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CORules

Page history last edited by PBworks 12 years, 5 months ago

2007 Canadian Open Rules and Regulations

 

drafted by Chief Arbiter Jonathan Berry

 


 

Fair Play in Chess

We do not intend to subject all players to searches or lineups or metal detectors.  However, in

view of technological challenges to the concept of fair play in chess, we do intend to keep the halls of play free of distraction and of temptation.  Yes, dress appropriately for a sponsored event in air conditioned comfort.  Yes, bring your wristwatch, wallet or small purse, and pen. But be prepared to check anything else, or please don't bring it.  A player who has a medical or religious reason to not follow these rules, please get in touch with the chief arbiter, Jonathan Berry, in person or email: jberry@islandnet.com  He will approve any device which is required for medical or religious reasons.

 

  • No talking during the game. (A brief greeting early in the session is OK, but otherwise players who must communicate shall first seek a staff member to be a witness).
  • No cell phones, digital cameras, PDAs, vidcams, pagers or other electronics are allowed in the playing hall.  You may bring an ordinary wristwatch.
  • No bags or equipment in the playing hall.  (Bags can be checked, or not brought at all).  
  • For games in the Laurier Room (all the top boards), players with a game in progress may not leave the room.  There are washrooms *in* the Laurier Room.
  • Hats, caps, and headscarves are not permitted.
  • Overcoats, voluminous clothing, anything that might conceal a device: all are subject to search or exclusion from the room.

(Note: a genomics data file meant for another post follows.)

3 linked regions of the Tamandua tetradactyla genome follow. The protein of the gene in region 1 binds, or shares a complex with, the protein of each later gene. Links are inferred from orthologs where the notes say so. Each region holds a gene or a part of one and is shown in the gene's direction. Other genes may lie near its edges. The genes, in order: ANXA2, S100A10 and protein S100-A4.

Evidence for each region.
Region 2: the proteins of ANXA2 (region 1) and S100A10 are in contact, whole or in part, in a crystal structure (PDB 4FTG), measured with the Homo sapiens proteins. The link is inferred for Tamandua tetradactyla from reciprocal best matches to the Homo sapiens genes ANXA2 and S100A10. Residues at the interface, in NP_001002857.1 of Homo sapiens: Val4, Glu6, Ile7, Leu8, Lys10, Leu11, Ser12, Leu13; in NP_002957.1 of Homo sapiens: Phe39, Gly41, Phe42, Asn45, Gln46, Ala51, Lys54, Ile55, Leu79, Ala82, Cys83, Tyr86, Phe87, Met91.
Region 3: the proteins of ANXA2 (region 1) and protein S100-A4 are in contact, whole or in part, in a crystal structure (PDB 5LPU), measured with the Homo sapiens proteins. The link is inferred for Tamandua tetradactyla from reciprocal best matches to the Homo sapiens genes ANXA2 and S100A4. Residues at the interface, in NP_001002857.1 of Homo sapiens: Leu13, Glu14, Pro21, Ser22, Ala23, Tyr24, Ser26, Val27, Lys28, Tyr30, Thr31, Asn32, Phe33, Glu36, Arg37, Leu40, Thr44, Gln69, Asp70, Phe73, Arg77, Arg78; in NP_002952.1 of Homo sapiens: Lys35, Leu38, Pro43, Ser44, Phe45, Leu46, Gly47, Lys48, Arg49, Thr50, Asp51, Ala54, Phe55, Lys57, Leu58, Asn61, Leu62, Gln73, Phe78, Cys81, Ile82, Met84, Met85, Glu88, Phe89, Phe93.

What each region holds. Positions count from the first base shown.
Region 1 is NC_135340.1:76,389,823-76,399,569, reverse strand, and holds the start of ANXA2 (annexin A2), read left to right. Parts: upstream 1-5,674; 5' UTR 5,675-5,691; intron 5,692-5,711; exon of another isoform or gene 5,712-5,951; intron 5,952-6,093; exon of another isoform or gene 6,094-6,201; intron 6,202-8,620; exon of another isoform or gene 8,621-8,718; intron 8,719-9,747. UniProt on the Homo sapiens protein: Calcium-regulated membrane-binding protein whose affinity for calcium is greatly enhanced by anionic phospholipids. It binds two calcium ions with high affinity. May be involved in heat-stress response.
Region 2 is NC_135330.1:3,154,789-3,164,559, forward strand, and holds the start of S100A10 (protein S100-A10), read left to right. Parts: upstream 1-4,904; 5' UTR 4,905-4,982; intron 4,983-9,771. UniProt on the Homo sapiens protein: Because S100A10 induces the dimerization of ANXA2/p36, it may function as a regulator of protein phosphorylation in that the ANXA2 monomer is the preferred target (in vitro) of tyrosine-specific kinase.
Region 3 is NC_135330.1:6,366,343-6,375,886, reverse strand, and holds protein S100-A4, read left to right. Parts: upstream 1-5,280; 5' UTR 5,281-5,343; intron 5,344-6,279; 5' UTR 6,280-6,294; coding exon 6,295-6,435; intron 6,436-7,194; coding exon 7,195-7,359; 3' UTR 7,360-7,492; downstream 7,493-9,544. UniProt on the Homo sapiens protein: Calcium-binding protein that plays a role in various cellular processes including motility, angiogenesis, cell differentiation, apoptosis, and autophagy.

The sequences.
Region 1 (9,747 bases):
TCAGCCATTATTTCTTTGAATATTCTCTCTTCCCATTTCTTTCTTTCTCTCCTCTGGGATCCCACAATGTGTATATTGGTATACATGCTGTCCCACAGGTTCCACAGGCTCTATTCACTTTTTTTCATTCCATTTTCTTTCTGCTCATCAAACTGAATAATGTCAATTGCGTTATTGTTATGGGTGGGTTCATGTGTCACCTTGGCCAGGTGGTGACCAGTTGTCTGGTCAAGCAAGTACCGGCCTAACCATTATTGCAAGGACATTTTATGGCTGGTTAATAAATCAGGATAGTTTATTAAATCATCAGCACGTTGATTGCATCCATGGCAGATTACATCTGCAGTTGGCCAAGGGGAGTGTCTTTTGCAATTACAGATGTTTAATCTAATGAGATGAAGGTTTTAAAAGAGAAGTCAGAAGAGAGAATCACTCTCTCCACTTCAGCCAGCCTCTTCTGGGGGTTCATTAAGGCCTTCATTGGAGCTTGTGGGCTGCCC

• If you don't need it for the game, please don't bring it to the playing area!
  • Spectators may be excluded from the Laurier Room, which is the origin of the MonRoi broadcast games.

 

These rules are simple but sweeping.  Fair play is important to us.  Penalties even for a first offence can be as severe as loss of the game, or a zero-point bye in the next round.  Since communication devices are not allowed in the playing hall, it goes without saying that we will enforce the normal FIDE penalty of loss of the game for a cell phone ringing.

 

Draw Offers

No draw may be offered or agreed before 30 moves have been played (in accordance with the

wishes of the majority of the Association of Chess Professionals, the sponsors, and the organizing committee). 

 

 

Time Control

Game in 100 minutes with 60 seconds added (Fischer), each move, from move 1.  Boards, pieces, digital clocks and scoresheets are provided.  Players may not use their own equipment.

 

Move Recording

  • With the increment, all moves must be recorded, after they are played.
  • An unplayed move may be written only in conjunction with a draw claim.
  • A player must write his or her own previous move before making another.
  • A MonRoi device is considered a scoresheet.  Use of a MonRoi device is optional.
  • All scoresheets must be left in full view on the table during the entire game.
 

 

Other Rules of Play

 

CFC rules of play are in effect.  They are the same as FIDE's rules (pdf) or (html).  USA players should understand that FIDE rules are not always the same as USCF rules.  A few reminders: